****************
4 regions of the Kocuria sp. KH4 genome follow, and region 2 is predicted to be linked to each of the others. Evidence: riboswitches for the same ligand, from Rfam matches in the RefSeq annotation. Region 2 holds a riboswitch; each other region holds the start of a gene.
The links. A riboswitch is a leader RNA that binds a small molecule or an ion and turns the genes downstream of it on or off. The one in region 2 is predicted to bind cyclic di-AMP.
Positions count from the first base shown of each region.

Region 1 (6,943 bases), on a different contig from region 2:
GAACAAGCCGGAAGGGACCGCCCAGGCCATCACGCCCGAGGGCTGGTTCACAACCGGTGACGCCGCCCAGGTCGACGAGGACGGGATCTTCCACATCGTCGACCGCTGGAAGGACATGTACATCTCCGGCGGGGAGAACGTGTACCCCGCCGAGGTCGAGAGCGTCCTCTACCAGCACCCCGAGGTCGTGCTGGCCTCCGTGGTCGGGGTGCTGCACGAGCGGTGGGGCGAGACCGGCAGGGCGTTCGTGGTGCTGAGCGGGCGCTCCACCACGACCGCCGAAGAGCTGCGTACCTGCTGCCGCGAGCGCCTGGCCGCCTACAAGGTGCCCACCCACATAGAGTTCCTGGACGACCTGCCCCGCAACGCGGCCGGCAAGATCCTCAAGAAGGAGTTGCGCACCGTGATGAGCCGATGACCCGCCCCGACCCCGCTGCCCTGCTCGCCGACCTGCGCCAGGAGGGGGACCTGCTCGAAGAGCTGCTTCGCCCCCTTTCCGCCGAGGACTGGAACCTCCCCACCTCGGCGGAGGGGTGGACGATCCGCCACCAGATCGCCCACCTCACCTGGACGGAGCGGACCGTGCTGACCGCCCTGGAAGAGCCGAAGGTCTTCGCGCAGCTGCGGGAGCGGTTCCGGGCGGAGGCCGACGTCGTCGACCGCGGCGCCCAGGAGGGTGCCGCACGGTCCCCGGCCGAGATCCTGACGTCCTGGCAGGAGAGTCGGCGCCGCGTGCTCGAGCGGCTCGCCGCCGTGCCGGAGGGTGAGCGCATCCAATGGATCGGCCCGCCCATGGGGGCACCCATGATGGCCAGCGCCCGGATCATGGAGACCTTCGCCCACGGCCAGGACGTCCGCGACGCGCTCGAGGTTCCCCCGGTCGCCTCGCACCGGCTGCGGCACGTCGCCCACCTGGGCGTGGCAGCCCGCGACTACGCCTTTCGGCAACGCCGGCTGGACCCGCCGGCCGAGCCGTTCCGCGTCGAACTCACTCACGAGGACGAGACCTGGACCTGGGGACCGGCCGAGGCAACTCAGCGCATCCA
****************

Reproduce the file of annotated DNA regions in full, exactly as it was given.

4 regions of the Kocuria sp. KH4 genome follow, and region 2 is predicted to be linked to each of the others. Evidence: riboswitches for the same ligand, from Rfam matches in the RefSeq annotation. Region 2 holds a riboswitch; each other region holds the start of a gene.
The links. A riboswitch is a leader RNA that binds a small molecule or an ion and turns the genes downstream of it on or off. The one in region 2 is predicted to bind cyclic di-AMP.
Positions count from the first base shown of each region.

Region 1 (6,943 bases), on a different contig from region 2:
GAACAAGCCGGAAGGGACCGCCCAGGCCATCACGCCCGAGGGCTGGTTCACAACCGGTGACGCCGCCCAGGTCGACGAGGACGGGATCTTCCACATCGTCGACCGCTGGAAGGACATGTACATCTCCGGCGGGGAGAACGTGTACCCCGCCGAGGTCGAGAGCGTCCTCTACCAGCACCCCGAGGTCGTGCTGGCCTCCGTGGTCGGGGTGCTGCACGAGCGGTGGGGCGAGACCGGCAGGGCGTTCGTGGTGCTGAGCGGGCGCTCCACCACGACCGCCGAAGAGCTGCGTACCTGCTGCCGCGAGCGCCTGGCCGCCTACAAGGTGCCCACCCACATAGAGTTCCTGGACGACCTGCCCCGCAACGCGGCCGGCAAGATCCTCAAGAAGGAGTTGCGCACCGTGATGAGCCGATGACCCGCCCCGACCCCGCTGCCCTGCTCGCCGACCTGCGCCAGGAGGGGGACCTGCTCGAAGAGCTGCTTCGCCCCCTTTCCGCCGAGGACTGGAACCTCCCCACCTCGGCGGAGGGGTGGACGATCCGCCACCAGATCGCCCACCTCACCTGGACGGAGCGGACCGTGCTGACCGCCCTGGAAGAGCCGAAGGTCTTCGCGCAGCTGCGGGAGCGGTTCCGGGCGGAGGCCGACGTCGTCGACCGCGGCGCCCAGGAGGGTGCCGCACGGTCCCCGGCCGAGATCCTGACGTCCTGGCAGGAGAGTCGGCGCCGCGTGCTCGAGCGGCTCGCCGCCGTGCCGGAGGGTGAGCGCATCCAATGGATCGGCCCGCCCATGGGGGCACCCATGATGGCCAGCGCCCGGATCATGGAGACCTTCGCCCACGGCCAGGACGTCCGCGACGCGCTCGAGGTTCCCCCGGTCGCCTCGCACCGGCTGCGGCACGTCGCCCACCTGGGCGTGGCAGCCCGCGACTACGCCTTTCGGCAACGCCGGCTGGACCCGCCGGCCGAGCCGTTCCGCGTCGAACTCACTCACGAGGACGAGACCTGGACCTGGGGACCGGCCGAGGCAACTCAGCGCATCCA